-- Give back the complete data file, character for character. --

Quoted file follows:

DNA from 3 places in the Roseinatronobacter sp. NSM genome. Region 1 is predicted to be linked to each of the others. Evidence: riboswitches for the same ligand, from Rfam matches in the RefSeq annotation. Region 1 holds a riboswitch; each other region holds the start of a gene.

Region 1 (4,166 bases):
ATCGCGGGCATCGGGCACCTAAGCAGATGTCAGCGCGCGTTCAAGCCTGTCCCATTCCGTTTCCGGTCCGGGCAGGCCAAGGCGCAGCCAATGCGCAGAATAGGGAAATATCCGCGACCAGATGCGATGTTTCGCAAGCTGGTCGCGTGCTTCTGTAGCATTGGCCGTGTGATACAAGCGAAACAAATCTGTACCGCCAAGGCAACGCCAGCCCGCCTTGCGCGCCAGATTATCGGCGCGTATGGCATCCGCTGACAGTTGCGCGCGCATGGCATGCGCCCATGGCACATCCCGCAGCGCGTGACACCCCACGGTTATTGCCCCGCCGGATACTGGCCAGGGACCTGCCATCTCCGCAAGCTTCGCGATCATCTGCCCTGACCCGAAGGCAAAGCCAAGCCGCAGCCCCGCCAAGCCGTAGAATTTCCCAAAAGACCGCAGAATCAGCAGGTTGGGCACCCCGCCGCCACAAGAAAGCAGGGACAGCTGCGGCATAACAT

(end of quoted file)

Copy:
DNA from 3 places in the Roseinatronobacter sp. NSM genome. Region 1 is predicted to be linked to each of the others. Evidence: riboswitches for the same ligand, from Rfam matches in the RefSeq annotation. Region 1 holds a riboswitch; each other region holds the start of a gene.

Region 1 (4,166 bases):
ATCGCGGGCATCGGGCACCTAAGCAGATGTCAGCGCGCGTTCAAGCCTGTCCCATTCCGTTTCCGGTCCGGGCAGGCCAAGGCGCAGCCAATGCGCAGAATAGGGAAATATCCGCGACCAGATGCGATGTTTCGCAAGCTGGTCGCGTGCTTCTGTAGCATTGGCCGTGTGATACAAGCGAAACAAATCTGTACCGCCAAGGCAACGCCAGCCCGCCTTGCGCGCCAGATTATCGGCGCGTATGGCATCCGCTGACAGTTGCGCGCGCATGGCATGCGCCCATGGCACATCCCGCAGCGCGTGACACCCCACGGTTATTGCCCCGCCGGATACTGGCCAGGGACCTGCCATCTCCGCAAGCTTCGCGATCATCTGCCCTGACCCGAAGGCAAAGCCAAGCCGCAGCCCCGCCAAGCCGTAGAATTTCCCAAAAGACCGCAGAATCAGCAGGTTGGGCACCCCGCCGCCACAAGAAAGCAGGGACAGCTGCGGCATAACAT